An art exhibition on collective anxiety and how online technology and communications feed it seems more relevant than ever today amid the global fears due to the coronavirus outbreak and the extensive information available.
“Art in the Age of Anxiety” is based on the premise that today’s connectedness is unprecedented in terms of mobility and access to technology. The exhibition, curated by Sharjah Art Foundation’s senior curator Omar Kholeif, brings together more than 60 works spanning sculpture, prints, video, virtual reality, robotics and algorithmic programs by more than 30 international artists. They all deal with the dominant sentiment of the coronavirus-prone world of today: collective anxiety.
But just like many art events that have been canceled or postponed due to precautionary measures against the outbreak of the virus that causes COVID-19, the new exhibition, which was to be opened at the Sharjah Art Foundation (SAF) in the United Arab Emirates (UAE), was also postponed.
“We seem to be living in an age of anxiety now more than ever,” Kholeif, who is also the SAF director of collections, told Al-Monitor. “At this moment, the thought of catching influenza streams across an RSS feed and within days [it has created] global chaos, which now halts events, gatherings and global unions.”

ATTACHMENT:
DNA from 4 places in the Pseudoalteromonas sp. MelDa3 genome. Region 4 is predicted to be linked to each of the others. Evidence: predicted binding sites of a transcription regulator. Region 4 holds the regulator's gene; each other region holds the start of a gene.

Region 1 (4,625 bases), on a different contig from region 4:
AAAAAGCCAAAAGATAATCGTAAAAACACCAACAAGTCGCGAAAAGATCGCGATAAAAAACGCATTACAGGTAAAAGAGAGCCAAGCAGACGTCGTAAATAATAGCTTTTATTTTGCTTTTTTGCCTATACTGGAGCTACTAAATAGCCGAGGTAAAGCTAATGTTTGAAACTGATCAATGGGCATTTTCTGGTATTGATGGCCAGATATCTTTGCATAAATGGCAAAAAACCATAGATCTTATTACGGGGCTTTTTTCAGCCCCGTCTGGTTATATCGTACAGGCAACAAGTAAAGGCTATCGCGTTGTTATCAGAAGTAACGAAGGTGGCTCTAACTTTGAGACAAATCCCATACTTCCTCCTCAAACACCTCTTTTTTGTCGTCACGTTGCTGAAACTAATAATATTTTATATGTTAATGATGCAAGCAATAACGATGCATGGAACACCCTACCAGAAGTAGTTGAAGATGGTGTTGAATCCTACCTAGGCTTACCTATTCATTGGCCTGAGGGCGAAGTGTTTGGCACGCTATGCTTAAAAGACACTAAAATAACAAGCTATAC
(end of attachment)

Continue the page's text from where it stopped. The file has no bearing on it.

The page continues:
“We are constantly scrolling through Instagram, Facebook, WhatsApp and our messages trying to discern if something has shifted in our universe,” Kholeif said, noting that people want to exit the “age of anxiety,” but at the same time we are on edge because of the attention-grabbing design of our devices that push us to look for the “next bad thing” to happen.
The exhibition, which reflects Kholeif’s 10-year research on technology-driven anxiety, shows different artists’ take on how everyday devices, technologies and digital networks have altered the collective consciousness.
The “post-digital” condition is investigated across a range of media by contemporary practitioners including Lawrence Abu Hamdan, Cory Arcangel, Wafaa Bilal, Cao Fei, Lynn Hershman Leeson, Joshua Nathanson, Trevor Paglen, Siebren Versteeg, UVA, Guan Xiao and YOUNG-HAE CHANG HEAVY INDUSTRIES.
The immersive exhibition includes portraits referencing Facebook’s facial recognition system, installations representing virtual dystopian cities and giant screens transforming newspaper headlines into abstract paintings. Jenna Sutela’s Nimiia Cetii (2018) exploring consciousness and Lynn Hershman Leeson’s Shadow Stalker (2019), which looks at predictive policing, identity theft and the dangers of data mining, is also part of the selection.
In the particular context of Sharjah and the UAE — a hub for technological research — the curator wanted to push the boundaries of exhibition design and worked with architect Todd Reisz to create a physical maze of corridors and experiences that would fully immerse the viewer.
“I chose the works and worked collaboratively with Todd to create a scenography that would allow visitors to understand and feel their complicity in this digital realm,” he said.